Clean and Elegant

Clean and Elegant

Friday, 12 October 2012

Simon Says

One day a year, I leave the house without taking a shit.  It's the worst day of the year.  I hate that day.  This week, I've had that day three days in a row.  I've been working at a call centre for the local elections, and I need to leave the house at 7 AM.  At an obscene hour, I wake up to practice yoga.  Despite caffeination, and my most miraculous manifestations to the universe, evacuation just hasn't been happening.  Not before yoga, and not after.  I remain clogged up most of the day. 

Simon hates to hear about my bowel movements.  He's an anomaly.  Simon says it's the most shitty and uninteresting part of my writing.  And he hates my blogposts.  He refuses to read them.  "Write our book," he says. A couple months ago, we started our third book together.  We finished our first book "The Little Savage and the Hermit" last fall.  One of my lifetime achievements was not throwing a plate at Simon at the liquid lunches we had during the revision process.  We sent the manuscript out to a bunch of small press Canadian publishers.  A publisher from Toronto called us back in January.  He seemed really interested, although it was centuries before we heard from him again. 
In the meantime, Simon said that we should write another book.  Many times I've written about playing Simon says with Simon.

"Suck my dick," he used to say.  So I would.  There is only one man in the world I have ever slept with whose dick stays hard after a Long and Thorough Blow Job.  Simon is that person.  After the Long and Thorough Blow Job, Simon would still feel like having sex.  Usually, I wouldn't. But Simon would say, "Let's have sex," and so we would.

Although Simon and I have not had sex for a long time, sometimes we still play Simon says.  After we finished the first book, I thought that probably it was a terrible idea for us to write another one.  But since we sort of had a publisher for our first one, I thought then the second one would be guaranteed to be published and then my dream of being Rich and Famous like Margaret Atwood would be closer.  Plus for some reason, writing with Simon is some of the easiest writing I do.  Often my writing process is painful, and agonizing and angsty.  With Simon, the struggle is less.  Perhaps it's because I am writing about myself, and my audience is clear.  It is easy to establish my voice.  I can write about whatever I want and I don't have to be deep or literary or groundbreaking like Margaret Atwood.  Angst and all, I can just be myself.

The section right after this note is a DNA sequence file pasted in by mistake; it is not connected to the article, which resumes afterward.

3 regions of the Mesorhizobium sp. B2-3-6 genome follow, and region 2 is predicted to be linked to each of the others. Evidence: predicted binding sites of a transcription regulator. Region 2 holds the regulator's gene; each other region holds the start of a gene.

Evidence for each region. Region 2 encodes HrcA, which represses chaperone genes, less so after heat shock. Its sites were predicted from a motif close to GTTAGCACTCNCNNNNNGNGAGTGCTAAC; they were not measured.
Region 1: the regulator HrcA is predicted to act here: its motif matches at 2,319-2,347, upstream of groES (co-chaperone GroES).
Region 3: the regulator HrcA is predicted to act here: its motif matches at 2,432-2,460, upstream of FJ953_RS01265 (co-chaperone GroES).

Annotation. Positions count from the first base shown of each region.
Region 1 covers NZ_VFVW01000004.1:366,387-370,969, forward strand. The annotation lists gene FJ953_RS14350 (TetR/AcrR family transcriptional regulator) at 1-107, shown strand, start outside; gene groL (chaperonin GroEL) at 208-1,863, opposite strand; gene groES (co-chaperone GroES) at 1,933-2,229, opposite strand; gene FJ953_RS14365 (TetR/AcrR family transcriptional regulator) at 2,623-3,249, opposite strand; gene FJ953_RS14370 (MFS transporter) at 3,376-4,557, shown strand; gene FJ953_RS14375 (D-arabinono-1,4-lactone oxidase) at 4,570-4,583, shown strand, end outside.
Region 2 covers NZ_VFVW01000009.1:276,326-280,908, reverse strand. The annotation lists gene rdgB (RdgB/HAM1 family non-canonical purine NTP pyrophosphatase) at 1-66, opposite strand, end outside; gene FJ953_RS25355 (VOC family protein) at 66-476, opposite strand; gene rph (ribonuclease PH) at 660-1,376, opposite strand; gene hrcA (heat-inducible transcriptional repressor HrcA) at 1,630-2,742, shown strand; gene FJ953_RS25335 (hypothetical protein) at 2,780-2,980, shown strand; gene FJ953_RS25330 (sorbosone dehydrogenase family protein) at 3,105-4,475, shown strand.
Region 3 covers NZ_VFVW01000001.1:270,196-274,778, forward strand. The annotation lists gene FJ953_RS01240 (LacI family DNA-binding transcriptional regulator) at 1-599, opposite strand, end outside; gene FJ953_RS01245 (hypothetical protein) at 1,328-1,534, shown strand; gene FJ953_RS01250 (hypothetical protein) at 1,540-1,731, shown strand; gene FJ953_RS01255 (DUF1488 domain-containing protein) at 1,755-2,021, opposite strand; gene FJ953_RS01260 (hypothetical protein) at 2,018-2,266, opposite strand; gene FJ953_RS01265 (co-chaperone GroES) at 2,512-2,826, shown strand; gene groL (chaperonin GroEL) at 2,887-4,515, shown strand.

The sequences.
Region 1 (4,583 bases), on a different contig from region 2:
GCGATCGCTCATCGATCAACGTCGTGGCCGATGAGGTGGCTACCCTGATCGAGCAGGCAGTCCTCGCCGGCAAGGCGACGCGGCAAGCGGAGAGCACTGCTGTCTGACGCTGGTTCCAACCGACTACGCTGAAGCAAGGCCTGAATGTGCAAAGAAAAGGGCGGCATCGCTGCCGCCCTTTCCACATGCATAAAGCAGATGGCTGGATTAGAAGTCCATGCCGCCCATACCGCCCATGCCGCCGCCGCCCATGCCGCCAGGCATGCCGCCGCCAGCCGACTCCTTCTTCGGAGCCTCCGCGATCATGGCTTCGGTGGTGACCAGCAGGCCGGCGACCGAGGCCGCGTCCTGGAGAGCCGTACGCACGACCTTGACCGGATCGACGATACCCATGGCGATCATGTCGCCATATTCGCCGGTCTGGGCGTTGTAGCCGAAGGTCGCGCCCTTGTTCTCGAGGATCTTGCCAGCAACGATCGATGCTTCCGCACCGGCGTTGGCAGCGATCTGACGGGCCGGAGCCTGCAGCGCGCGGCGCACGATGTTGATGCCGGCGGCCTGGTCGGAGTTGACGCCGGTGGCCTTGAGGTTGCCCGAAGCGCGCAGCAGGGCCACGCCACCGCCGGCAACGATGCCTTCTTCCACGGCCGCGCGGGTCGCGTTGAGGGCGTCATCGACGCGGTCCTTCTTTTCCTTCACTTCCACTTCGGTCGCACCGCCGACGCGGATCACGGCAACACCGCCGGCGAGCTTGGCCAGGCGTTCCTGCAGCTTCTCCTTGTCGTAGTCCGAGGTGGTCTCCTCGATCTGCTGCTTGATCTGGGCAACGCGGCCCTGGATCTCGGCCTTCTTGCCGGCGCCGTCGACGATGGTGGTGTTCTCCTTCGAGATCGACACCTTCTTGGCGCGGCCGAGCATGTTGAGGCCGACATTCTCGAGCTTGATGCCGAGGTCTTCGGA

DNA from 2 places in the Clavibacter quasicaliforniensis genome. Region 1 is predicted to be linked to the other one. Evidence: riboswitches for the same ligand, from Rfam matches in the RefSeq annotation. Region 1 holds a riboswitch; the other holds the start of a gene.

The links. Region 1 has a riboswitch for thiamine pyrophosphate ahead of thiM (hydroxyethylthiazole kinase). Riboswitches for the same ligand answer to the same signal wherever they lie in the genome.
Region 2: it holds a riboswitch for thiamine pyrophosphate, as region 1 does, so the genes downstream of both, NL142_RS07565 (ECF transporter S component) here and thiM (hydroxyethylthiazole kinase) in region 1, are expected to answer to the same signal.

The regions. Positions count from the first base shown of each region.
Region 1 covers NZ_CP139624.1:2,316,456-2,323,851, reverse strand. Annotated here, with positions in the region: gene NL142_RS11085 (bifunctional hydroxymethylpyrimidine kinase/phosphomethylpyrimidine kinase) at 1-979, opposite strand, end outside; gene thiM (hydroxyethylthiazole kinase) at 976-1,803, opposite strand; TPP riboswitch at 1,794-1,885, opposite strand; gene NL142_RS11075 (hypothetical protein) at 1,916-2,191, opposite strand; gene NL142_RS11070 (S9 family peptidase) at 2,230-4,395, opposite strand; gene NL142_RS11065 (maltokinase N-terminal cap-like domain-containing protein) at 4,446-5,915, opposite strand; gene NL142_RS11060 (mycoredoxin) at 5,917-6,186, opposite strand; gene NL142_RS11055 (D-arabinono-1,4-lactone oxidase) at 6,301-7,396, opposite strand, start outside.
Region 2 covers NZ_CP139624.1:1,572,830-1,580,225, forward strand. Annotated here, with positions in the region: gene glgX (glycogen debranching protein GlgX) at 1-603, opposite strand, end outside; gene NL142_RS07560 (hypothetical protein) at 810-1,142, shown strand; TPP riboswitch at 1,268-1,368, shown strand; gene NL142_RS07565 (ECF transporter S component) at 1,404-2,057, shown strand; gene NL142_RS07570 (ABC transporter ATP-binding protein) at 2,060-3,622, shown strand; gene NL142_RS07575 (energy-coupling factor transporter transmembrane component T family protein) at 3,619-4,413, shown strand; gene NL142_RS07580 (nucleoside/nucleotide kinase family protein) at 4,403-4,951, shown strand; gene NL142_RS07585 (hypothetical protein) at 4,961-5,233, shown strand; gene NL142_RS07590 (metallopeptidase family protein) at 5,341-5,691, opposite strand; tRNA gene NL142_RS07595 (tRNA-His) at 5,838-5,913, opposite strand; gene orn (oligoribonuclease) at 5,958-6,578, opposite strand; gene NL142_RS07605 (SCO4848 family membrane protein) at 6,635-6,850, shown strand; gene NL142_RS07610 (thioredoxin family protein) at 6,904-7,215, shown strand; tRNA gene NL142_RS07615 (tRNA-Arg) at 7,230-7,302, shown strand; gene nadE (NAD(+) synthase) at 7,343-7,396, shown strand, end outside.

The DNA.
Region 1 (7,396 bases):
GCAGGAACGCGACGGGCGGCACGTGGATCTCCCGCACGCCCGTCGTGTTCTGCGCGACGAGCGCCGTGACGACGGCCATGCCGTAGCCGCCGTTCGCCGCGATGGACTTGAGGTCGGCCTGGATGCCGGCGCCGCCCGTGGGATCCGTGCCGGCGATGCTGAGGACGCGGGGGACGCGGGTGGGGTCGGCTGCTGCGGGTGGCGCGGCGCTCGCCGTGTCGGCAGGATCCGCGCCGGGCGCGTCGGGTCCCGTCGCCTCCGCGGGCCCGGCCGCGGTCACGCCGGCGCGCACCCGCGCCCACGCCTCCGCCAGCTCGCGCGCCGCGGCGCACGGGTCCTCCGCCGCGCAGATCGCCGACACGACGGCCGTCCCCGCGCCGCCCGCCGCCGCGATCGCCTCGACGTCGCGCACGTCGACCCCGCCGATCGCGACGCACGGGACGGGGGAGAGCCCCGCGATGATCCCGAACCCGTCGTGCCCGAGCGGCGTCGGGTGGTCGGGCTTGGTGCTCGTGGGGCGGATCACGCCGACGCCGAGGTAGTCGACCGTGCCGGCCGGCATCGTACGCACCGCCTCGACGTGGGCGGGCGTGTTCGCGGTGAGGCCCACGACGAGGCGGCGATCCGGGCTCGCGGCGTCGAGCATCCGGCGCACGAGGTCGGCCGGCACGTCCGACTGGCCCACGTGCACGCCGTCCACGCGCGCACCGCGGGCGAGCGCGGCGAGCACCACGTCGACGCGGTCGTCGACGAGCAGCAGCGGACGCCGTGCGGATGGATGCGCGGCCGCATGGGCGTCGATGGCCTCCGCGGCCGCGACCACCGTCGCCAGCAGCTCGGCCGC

So even though there was a high chance of more liquid lunches and plate-throwing, I decided to go ahead with The Little Savage and the Hermit Part Two, and more recently, Part Three.  Simon writes one chapter, and then I write the next.  These days, it's my turn.  But I'm sitting here constipated at the call centre, and I got nothing but shit-filled blogposts and facebook clicks. 
During my clogged up lunchbreak, I decide to call our publisher, to get some inspiration and motivation.  The publisher is a very small press in Toronto.  They were supposed to confirm publication with us in the summer.  Summer became September and now it is October.

"Oh hi, Erica," the publisher says.  "I was going to email you.  We're not going to go through with it. 
It has been a difficult year." 

I am in too much of a constipated zombie to say anything more than "Okay, thank you."I hang up the phone and call Simon. 

"Oh, we knew it wouldn't work out," he says.  "It was fake good news."

I yawn and feel gassy. 
"Well, we are both dead inside," Simon says.  "It doesn't matter." 

I return to my windowless cubicle beneath fluorescent lights. 

The woman next to me has the same name as a bird. Her name is a secret for you, but once one of her callers asked her to repeat it.  She repeats it and then there was a pause.
"Yes, like the bird," she says.  "The Big Black Bird." 

Every once in awhile the lady named after the Big Black Bird makes a high pitched squeaking squawking noise.  Not like the Big Black Bird. 
Dead inside.  The phone rings.

"Thank you for calling the ### help centre.  I was not named after a Big Black Bird.  But I'd love to help you."

Someone wants to vote online and they do not have the internet.  I'll be helping him for the rest of my life.  My supervisor brings me chocolate desserts.  I eat them and slowly start growing into the shape of my chair.  I will never take a dump again.